The average monthly revenue per paid subscriber for the Hulu SVOD Only service decreased from $12.86 to $12.72 driven by lower per-subscriber advertising revenue, a higher mix of subscribers to multi-product offerings and, to a lesser extent, to promotional offerings, partially offset by an increase in retail pricing.
The average monthly revenue per paid subscriber for the Hulu Live TV + SVOD service increased from $81.35 to $87.62 driven by an increase in retail pricing and higher per-subscriber advertising revenue, partially offset by a higher mix of subscribers to multi-product offerings.
Clearly, the “higher mix of subscribers to multi-product offerings” is a significant issue for Disney. This led the SEC staff to issue this comment focused on the level of detail provided for this metric:
1. We note from your disclosure that average monthly revenue per paid subscriber was negatively impacted "by a higher mix of subscribers to multi-product offerings." Similarly, in your Q4 2022 earnings release furnished on Form 8-K, certain Direct-to- Consumer platforms experienced decreasing quarterly period over period average monthly revenue per subscriber which was attributed to "a higher mix of subscribers to multi-product offerings." We also noted from your Q4 earnings call, bundled and multi-product offerings now account for over 40% of your fiscal year-end domestic Disney+ subscriber count. It appears that customers participating in bundled and multi-product offerings has both an impact on your subscriber growth and revenues, please enhance your disclosures to include the total customers participating in bundled and multi-platform offerings for the periods presented for both your domestic and international DTC offerings. While your definition of "Paid subscribers" explains that bundled/multi- offering subscribers are counted as paid subscribers for each service listed in the table on page 40, please consider separately quantifying total subscribers for all DTC services in the aggregate and parenthetically highlighting in the introduction to the table that amounts for specifically listed offerings do not aggregate to the number of total DTC subscribers. (April 4, 2023)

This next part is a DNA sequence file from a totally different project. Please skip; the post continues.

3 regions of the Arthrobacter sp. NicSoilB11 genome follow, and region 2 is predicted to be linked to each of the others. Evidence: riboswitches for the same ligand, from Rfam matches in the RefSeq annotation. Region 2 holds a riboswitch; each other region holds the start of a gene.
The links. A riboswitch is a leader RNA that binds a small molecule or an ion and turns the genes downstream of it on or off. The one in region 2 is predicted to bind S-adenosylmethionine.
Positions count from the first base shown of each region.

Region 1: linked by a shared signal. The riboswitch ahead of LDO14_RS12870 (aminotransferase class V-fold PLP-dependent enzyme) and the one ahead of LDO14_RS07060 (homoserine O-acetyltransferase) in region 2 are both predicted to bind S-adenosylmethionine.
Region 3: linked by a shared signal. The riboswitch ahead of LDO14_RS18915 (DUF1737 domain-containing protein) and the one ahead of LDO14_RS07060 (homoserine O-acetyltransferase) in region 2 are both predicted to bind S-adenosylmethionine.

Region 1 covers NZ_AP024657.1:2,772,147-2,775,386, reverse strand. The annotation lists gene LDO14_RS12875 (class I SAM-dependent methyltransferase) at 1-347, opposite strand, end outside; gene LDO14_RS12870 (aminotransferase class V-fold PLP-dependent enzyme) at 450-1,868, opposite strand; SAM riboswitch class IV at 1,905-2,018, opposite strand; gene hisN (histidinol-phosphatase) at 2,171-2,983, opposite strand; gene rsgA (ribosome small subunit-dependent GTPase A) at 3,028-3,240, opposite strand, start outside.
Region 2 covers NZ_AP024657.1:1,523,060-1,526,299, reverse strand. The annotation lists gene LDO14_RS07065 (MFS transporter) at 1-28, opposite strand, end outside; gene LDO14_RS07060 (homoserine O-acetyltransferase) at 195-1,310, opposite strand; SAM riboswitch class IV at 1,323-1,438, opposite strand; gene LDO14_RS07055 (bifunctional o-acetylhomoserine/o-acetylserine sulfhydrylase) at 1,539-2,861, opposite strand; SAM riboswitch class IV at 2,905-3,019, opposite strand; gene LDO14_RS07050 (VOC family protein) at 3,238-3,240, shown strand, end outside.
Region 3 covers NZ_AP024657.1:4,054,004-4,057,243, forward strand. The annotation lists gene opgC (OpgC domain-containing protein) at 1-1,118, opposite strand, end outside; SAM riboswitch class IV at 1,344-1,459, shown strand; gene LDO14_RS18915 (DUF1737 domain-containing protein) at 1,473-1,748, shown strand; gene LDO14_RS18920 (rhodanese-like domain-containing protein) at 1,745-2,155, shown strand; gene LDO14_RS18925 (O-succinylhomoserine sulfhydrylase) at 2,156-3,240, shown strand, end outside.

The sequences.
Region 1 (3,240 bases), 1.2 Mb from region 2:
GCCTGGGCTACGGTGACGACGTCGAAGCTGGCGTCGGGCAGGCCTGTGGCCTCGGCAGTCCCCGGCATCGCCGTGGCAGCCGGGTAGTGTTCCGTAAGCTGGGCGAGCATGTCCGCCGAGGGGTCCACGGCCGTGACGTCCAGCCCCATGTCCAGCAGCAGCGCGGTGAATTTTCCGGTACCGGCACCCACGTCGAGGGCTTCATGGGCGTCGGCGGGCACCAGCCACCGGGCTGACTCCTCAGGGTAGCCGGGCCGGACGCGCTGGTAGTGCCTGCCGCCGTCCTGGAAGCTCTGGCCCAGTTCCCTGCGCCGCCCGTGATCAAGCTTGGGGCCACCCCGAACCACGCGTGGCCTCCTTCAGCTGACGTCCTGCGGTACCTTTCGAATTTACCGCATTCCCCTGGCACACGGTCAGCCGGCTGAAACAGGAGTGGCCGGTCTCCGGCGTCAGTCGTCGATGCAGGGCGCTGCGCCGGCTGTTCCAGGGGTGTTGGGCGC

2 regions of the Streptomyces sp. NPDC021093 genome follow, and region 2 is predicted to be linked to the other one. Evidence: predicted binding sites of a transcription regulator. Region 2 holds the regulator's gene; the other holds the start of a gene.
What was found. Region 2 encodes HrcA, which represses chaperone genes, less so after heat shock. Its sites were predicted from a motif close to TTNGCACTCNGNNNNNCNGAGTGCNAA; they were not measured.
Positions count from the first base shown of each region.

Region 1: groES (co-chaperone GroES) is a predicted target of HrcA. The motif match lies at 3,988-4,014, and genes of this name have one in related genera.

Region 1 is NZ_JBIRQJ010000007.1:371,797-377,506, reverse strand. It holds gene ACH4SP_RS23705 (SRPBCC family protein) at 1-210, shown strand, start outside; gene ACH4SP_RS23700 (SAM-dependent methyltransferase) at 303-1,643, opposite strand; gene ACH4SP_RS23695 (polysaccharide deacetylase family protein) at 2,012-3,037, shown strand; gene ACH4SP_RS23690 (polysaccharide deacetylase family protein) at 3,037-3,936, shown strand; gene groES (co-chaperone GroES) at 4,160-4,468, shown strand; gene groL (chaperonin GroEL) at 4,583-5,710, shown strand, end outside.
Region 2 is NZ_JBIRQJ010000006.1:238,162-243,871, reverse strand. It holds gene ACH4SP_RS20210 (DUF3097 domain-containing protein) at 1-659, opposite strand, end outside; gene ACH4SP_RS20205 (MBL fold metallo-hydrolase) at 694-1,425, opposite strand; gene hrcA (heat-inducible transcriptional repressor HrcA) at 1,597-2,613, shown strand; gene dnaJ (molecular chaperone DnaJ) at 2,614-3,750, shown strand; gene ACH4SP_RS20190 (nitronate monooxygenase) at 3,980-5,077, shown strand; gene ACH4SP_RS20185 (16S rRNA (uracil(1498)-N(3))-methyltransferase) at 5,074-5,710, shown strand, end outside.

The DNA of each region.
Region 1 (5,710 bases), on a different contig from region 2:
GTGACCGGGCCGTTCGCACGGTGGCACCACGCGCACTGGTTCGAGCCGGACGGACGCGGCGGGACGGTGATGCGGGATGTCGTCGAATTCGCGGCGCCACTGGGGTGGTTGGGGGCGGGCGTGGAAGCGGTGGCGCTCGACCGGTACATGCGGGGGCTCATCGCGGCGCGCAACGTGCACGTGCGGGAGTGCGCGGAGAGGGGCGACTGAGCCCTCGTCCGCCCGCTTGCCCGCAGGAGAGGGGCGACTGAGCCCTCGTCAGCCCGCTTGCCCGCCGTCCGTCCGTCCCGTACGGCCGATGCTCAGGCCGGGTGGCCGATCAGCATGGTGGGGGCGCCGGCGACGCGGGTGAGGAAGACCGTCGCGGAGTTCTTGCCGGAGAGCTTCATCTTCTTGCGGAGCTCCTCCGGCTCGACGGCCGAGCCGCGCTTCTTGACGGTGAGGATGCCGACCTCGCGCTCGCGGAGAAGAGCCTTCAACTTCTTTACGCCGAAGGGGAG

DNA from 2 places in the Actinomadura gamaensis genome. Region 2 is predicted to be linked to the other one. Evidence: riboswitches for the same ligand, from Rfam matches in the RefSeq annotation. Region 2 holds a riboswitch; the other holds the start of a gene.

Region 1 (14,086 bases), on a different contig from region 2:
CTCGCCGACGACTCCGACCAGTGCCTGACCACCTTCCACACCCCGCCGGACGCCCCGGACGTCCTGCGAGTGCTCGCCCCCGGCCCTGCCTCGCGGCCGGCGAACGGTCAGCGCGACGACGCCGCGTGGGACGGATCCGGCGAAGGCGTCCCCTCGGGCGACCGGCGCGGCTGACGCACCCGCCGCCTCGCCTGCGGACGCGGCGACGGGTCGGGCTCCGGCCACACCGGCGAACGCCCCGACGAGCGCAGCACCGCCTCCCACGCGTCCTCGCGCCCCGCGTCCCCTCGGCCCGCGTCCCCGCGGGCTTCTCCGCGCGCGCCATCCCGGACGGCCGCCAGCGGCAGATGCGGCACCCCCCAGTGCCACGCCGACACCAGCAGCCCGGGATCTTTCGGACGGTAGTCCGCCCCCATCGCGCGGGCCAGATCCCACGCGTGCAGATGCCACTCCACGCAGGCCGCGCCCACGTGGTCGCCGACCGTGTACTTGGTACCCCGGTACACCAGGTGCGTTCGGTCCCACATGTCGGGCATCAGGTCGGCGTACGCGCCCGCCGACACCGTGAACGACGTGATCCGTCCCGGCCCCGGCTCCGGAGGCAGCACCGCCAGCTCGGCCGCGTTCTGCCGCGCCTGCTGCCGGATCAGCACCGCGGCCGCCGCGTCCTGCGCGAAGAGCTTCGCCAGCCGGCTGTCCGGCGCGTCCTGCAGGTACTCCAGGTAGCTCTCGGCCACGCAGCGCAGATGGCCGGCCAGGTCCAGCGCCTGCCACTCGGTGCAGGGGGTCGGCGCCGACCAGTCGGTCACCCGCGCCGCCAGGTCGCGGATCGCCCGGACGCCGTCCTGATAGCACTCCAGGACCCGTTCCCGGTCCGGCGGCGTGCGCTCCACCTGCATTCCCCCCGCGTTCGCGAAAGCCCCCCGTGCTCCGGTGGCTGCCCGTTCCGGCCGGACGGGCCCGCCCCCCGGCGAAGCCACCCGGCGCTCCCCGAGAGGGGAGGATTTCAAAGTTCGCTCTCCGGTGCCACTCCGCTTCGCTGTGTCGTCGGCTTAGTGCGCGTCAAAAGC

The company’s response was direct and to the point:
The Company appreciates the Staff’s comment and respectfully advises that in future filings, starting with its next quarterly report, the Company will enhance its disclosure to include total customers participating in our bundled and multi-platform offerings for the periods presented for our domestic and international offerings, as requested by the Staff. The Company will also consider separately quantifying total subscribers for all DTC services in the aggregate and parenthetically highlighting that amounts for specifically listed offerings do not aggregate to the number of total DTC subscribers in future filings, as requested by the staff.
After this response CorpFin issued their normal closing letter.
As always, your thoughts and comments are welcome.